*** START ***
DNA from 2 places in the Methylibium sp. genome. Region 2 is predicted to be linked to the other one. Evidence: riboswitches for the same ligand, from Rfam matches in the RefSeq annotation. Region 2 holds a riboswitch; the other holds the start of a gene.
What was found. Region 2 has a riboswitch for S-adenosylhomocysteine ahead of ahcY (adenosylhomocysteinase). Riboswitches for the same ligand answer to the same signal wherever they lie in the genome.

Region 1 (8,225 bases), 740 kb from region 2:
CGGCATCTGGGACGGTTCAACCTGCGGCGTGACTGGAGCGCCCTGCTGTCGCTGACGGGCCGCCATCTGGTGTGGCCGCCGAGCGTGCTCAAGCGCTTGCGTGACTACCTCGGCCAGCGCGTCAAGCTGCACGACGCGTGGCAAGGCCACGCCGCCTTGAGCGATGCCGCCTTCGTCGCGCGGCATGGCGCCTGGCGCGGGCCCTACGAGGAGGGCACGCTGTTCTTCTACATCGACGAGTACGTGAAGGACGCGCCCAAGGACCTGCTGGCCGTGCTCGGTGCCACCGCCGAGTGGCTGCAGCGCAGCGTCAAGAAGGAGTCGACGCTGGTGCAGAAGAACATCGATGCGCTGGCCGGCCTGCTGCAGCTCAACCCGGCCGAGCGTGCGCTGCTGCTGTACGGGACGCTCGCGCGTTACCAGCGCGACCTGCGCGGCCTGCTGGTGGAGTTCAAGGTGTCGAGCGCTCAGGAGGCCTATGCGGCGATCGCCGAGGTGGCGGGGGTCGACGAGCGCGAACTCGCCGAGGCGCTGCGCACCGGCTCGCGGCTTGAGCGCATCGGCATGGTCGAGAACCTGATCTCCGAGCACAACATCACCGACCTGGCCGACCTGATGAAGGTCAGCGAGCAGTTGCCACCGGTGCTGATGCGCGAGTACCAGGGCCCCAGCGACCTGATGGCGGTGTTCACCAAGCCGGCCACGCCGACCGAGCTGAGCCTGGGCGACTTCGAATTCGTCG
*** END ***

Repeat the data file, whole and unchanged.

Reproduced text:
DNA from 2 places in the Methylibium sp. genome. Region 2 is predicted to be linked to the other one. Evidence: riboswitches for the same ligand, from Rfam matches in the RefSeq annotation. Region 2 holds a riboswitch; the other holds the start of a gene.
What was found. Region 2 has a riboswitch for S-adenosylhomocysteine ahead of ahcY (adenosylhomocysteinase). Riboswitches for the same ligand answer to the same signal wherever they lie in the genome.

Region 1 (8,225 bases), 740 kb from region 2:
CGGCATCTGGGACGGTTCAACCTGCGGCGTGACTGGAGCGCCCTGCTGTCGCTGACGGGCCGCCATCTGGTGTGGCCGCCGAGCGTGCTCAAGCGCTTGCGTGACTACCTCGGCCAGCGCGTCAAGCTGCACGACGCGTGGCAAGGCCACGCCGCCTTGAGCGATGCCGCCTTCGTCGCGCGGCATGGCGCCTGGCGCGGGCCCTACGAGGAGGGCACGCTGTTCTTCTACATCGACGAGTACGTGAAGGACGCGCCCAAGGACCTGCTGGCCGTGCTCGGTGCCACCGCCGAGTGGCTGCAGCGCAGCGTCAAGAAGGAGTCGACGCTGGTGCAGAAGAACATCGATGCGCTGGCCGGCCTGCTGCAGCTCAACCCGGCCGAGCGTGCGCTGCTGCTGTACGGGACGCTCGCGCGTTACCAGCGCGACCTGCGCGGCCTGCTGGTGGAGTTCAAGGTGTCGAGCGCTCAGGAGGCCTATGCGGCGATCGCCGAGGTGGCGGGGGTCGACGAGCGCGAACTCGCCGAGGCGCTGCGCACCGGCTCGCGGCTTGAGCGCATCGGCATGGTCGAGAACCTGATCTCCGAGCACAACATCACCGACCTGGCCGACCTGATGAAGGTCAGCGAGCAGTTGCCACCGGTGCTGATGCGCGAGTACCAGGGCCCCAGCGACCTGATGGCGGTGTTCACCAAGCCGGCCACGCCGACCGAGCTGAGCCTGGGCGACTTCGAATTCGTCG